The FAA Bans Tech During Takeoff Because … Ctd

344 pm-coming into atlanta

A reader writes:

You said, rather glibly, that “The FAA bans tech during takeoff because there’s no evidence that it can’t crash the plane.” This is true, but that is how we have arrived at having one of the safest commercial airline systems in the world. As an example of this safety, when would you say the last fatal crash of an American passenger airliner was, without googling? (Answer: The last fatal crash of an American passenger airliner in scheduled service was the Colgan Air crash near Buffalo in February 2009, more than two and a half years ago.) To maintain these levels of safety requires a constant focus on eliminating the most minute threats to the airplane, even if it is a one in a million or even more remote chance.

Another writes:

I call bull-donkey on Fallows’ “attention theory”.

I’m always ordered to turn off my Kindle but I’m allowed to read a regular book; isn’t my attention equally distracted by both devices? I have also heard the “authority theory,” which is that they enforce tedious rules and over-exaggerate emergency protocol announcements to impress the notion that they are the absolute decision-makers on the aircraft and give a sense of security to passengers. I think that’s more plausible, but equally as ninnyocratic.

Once I saw the most ugly pendant in the AirMall magazine and I made this weird face, and out of the corner of my eye I saw the woman next to me had the same stupid pendant on. Then a split second later I mistakingly made eye-contact with her, she saw my dumb face, the magazine, put it all together and it became the most awkward flight of my life.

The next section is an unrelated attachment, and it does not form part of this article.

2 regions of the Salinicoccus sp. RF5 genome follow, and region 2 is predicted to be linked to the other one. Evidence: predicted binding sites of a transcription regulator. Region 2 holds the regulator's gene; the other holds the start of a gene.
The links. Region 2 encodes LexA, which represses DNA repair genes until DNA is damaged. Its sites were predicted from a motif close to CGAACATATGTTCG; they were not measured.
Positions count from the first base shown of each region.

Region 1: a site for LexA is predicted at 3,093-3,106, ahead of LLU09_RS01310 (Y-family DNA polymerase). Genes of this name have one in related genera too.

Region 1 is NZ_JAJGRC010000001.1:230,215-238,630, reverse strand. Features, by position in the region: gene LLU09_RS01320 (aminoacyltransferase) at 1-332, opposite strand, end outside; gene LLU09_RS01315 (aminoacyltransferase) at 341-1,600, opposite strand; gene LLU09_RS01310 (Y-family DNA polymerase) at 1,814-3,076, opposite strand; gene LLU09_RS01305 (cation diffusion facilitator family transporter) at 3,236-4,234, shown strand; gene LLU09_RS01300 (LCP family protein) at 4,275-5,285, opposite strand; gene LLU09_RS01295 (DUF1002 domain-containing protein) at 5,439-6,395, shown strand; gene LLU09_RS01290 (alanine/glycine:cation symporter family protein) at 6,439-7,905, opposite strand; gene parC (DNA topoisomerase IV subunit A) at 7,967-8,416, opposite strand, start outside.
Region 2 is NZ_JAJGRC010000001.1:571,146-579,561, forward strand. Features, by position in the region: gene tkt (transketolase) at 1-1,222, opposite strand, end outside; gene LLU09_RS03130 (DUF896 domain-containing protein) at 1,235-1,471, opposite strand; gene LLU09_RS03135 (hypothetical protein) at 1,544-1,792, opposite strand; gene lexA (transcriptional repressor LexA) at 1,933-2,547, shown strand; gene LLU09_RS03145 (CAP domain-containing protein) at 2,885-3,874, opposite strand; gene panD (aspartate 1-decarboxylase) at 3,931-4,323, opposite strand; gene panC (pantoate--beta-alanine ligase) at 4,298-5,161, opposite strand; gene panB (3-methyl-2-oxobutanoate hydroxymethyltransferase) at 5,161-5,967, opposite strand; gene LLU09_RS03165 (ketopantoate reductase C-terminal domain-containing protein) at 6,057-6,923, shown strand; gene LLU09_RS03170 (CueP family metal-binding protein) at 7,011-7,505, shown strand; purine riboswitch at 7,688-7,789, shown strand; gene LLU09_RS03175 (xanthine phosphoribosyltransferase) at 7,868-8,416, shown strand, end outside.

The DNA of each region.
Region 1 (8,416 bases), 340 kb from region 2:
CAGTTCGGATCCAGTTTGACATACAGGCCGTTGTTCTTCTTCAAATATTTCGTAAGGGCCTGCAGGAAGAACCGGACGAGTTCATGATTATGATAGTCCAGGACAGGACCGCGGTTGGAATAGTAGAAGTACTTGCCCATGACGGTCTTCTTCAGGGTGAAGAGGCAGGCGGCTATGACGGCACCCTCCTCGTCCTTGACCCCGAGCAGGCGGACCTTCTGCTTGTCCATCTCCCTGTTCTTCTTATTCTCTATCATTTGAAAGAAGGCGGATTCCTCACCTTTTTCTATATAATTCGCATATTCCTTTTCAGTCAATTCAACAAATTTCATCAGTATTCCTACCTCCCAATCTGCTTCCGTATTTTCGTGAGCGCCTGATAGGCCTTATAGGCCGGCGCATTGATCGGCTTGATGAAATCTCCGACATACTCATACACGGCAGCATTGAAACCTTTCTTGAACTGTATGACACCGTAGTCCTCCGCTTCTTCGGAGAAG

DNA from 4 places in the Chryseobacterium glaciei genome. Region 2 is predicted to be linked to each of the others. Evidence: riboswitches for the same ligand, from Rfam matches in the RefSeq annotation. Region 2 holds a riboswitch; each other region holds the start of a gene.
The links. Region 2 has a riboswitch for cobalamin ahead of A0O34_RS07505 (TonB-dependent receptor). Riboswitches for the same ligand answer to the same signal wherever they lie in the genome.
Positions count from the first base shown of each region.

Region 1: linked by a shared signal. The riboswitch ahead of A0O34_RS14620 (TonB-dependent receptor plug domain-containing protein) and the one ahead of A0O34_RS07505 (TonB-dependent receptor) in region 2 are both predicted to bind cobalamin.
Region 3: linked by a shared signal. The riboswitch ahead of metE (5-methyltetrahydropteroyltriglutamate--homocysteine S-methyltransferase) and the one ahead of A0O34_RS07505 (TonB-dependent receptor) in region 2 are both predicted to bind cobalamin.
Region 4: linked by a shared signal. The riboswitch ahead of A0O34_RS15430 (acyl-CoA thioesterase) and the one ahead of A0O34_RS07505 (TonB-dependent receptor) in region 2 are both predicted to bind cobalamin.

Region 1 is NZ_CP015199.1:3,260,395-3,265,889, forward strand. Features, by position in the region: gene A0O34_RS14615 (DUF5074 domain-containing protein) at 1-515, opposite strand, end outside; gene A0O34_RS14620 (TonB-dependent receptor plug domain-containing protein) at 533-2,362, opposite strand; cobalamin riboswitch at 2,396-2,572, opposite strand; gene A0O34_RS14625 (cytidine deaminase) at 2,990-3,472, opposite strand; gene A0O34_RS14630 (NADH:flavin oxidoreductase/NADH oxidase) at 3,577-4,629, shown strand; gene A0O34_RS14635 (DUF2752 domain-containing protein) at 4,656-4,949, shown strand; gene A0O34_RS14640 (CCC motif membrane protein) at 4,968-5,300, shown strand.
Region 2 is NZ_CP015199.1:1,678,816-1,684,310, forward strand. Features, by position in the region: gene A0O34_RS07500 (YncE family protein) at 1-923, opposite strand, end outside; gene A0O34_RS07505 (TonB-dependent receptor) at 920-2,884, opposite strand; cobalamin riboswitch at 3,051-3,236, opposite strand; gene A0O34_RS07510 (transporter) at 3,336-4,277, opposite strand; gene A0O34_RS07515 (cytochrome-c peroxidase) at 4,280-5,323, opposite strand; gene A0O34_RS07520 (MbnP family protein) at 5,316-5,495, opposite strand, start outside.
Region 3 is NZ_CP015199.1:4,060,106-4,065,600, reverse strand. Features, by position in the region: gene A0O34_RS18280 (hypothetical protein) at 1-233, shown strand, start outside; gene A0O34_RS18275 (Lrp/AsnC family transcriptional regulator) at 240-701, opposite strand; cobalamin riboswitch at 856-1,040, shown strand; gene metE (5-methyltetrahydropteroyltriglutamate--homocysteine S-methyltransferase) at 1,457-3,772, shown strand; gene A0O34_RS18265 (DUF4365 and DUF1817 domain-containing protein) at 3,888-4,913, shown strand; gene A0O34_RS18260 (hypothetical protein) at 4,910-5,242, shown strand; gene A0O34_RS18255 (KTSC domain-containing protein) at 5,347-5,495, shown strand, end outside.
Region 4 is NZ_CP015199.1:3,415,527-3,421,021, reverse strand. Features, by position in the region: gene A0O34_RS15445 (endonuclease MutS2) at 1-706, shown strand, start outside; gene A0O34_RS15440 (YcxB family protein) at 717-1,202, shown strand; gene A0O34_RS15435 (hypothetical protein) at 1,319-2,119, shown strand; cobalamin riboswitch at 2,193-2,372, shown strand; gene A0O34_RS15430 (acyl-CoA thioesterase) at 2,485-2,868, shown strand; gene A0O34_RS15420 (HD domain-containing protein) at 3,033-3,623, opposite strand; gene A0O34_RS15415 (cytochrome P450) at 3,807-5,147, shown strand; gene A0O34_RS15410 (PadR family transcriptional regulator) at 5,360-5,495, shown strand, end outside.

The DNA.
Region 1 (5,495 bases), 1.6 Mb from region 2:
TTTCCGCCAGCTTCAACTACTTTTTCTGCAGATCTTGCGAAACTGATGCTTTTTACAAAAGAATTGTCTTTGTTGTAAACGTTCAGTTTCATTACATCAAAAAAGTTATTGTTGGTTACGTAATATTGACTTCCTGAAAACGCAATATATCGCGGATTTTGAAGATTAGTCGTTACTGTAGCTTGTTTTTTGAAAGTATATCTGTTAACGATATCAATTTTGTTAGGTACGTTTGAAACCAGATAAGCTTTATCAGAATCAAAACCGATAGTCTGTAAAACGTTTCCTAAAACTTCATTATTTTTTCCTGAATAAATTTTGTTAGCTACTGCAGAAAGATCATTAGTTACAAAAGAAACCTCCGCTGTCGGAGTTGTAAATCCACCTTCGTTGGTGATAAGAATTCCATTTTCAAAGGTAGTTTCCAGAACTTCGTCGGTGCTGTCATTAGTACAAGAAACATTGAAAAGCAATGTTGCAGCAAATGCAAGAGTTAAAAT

If they had let me keep my Kindle on, that would have never happened.


My immediate thought wasn’t the emergency situation response; it was that cell phones can be used to trigger bombs and whatnot (in fiction at least), and people fidgeting with gizmos in their laps at takeoff make me nervous (and probably make flight personnel nervous, too).

I would like to see passengers ejected for not following instructions and listening to safety talks. I don’t actually care if you fly every day of your life, you’re required by law to pay attention to the flight crew. The number of people I see who keep their headphones on, keep playing with their phones, and flagrantly ignore the safety instructions just baffles me. We all know the litany, but it’s some 60 or 90 seconds of your life. You can’t sit quietly and at least pretend to pay attention for 90 seconds?

Another confides:

Maybe I should send this in to PostSecret and not The Dish, but … I don’t turn off my phone or other electronic devices when I fly.  Sure, if my phone is in my hand when the flight attendant comes by I’ll switch it off, but I don’t go out of my way to do it.  I flew to Paris a few weeks ago.  My phone was in a bag in the overhead bin, and it was ON, and I did not stand up and dig it out and turn it off.

I figure if it was really all that important, they wouldn’t just ask people to turn their electronic devices off, they would make sure that they actually turned them off.  So shoot me.

Another reader who obviously agrees: the reader who submitted the above photo for our “View From Your Airplane Window” feature. (Don’t worry, we won’t report you to the FAA.) Fallows readers sound off here.